The Joy of Sharing Music: Participating in an Ensemble
by Laura Mason
The musical benefits of participating in an ensemble are innumerable. Students learn to hone skills like awareness of blend and balance, intonation, accuracy in keeping beat, and attention to detail when reading music. Beyond these benefits though, participating in a musical ensemble can be just plain fun. In fact, several studies have shown that our bodies release endorphins when we participate in synchronized movement activities such as group dance or music making. Here are three more positive emotions which participating in an ensemble promotes; emotions that can color a student’s musical experience with joy.
Connection and Trust – As humans one of our primary needs is social connection. When students come together in an ensemble they are working towards a common goal and sharing a common interest, building connections and relationships with those around them. The bonus is that their common interest, music, is a powerful connector itself. Music has been a key element in forming bonds in groups and cultures around the world for years. It’s a supportive environment with the powerful vehicle of music to propel cooperation and consequently fuel trust.
Self-Confidence – An ensemble is the perfect place for a student to build up self-confidence. They’ve worked hard on their own and with their teachers, learning their instrument and music. When they join a musical group, that growth is brought into a new light. They are able to share the fruits of their work with others and see how it contributes to the success of something even bigger. This awareness of personal progress promotes self-confidence. In an ensemble more advanced students get the chance to be coach and sometimes even teacher, further building up that confidence.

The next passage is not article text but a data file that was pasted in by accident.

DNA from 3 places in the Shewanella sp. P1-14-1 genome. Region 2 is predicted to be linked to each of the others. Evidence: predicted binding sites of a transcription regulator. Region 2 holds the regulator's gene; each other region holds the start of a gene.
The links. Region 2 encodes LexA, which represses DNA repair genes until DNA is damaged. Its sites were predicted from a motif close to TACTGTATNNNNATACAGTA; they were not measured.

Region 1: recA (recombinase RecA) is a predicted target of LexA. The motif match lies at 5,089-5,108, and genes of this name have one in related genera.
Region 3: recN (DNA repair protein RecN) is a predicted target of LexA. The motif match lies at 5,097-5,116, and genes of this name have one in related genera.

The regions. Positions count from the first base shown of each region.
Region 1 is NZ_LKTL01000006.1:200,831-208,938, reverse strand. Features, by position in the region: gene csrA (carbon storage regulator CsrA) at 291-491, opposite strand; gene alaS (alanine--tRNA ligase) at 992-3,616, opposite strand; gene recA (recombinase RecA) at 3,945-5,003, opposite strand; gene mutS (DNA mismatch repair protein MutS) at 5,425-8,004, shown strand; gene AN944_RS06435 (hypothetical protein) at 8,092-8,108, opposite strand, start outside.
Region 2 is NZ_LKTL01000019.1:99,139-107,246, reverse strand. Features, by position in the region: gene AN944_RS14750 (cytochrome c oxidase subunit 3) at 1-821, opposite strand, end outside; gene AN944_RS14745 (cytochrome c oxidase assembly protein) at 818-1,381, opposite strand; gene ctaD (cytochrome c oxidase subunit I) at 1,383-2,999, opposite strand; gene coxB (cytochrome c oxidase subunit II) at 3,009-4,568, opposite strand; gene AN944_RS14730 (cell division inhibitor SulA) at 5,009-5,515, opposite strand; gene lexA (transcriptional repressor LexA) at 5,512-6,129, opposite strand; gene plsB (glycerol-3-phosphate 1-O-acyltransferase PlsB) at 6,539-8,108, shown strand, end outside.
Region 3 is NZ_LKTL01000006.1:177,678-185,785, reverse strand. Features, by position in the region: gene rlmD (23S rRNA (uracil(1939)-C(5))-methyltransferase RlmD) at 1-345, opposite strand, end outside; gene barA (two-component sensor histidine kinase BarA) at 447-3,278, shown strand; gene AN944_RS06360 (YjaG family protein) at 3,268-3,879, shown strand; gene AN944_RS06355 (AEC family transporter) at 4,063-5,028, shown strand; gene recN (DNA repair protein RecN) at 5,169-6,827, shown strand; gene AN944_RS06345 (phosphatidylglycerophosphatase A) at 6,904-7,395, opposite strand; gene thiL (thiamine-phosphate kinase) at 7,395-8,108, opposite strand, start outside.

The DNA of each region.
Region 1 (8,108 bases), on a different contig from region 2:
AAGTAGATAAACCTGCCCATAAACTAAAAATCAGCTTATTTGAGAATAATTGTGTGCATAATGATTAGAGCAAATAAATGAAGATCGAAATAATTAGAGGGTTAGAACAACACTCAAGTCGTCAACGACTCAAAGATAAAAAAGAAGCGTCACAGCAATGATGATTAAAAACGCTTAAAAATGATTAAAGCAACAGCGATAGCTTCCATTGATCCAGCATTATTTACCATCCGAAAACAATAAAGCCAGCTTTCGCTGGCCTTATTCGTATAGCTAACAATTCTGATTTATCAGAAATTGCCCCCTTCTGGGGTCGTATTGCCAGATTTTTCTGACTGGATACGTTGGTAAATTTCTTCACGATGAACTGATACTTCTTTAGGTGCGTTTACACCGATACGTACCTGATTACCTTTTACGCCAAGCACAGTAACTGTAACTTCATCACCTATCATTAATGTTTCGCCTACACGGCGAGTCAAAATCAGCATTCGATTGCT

Motivation – While advanced students get to experience the role of coach, beginner students get to see where they can go with further study and practice. Even beyond this, playing in ensemble can provide motivation for those activities in musical study which may not be the student’s favorite. Working on breathing at the end of a phrase in lessons can seem tedious and playing with a metronome while practicing at home can undoubtedly be frustrating, but in an ensemble students see the practicality of these things. It’s much more fun perfecting your phrasing or persisting with the metronome when you can hear and see the orchestra or choir playing and singing with you. Teachers can tell students why these things are important, but there is nothing more motivating than experiencing the why.
Participating in an ensemble truly is a place for musical, academic, and social-emotional growth. When a student participates in an ensemble, they are not only forming life skills, they are also forming relationships. They are not only making music, they are making memories.
Laura Mason is a guest blogger and educator for our music school. She teaches voice, piano, and Kindermusik. In addition, Laura organizes and directs our Studio Singers offerings and our Musical Theatre summer camp.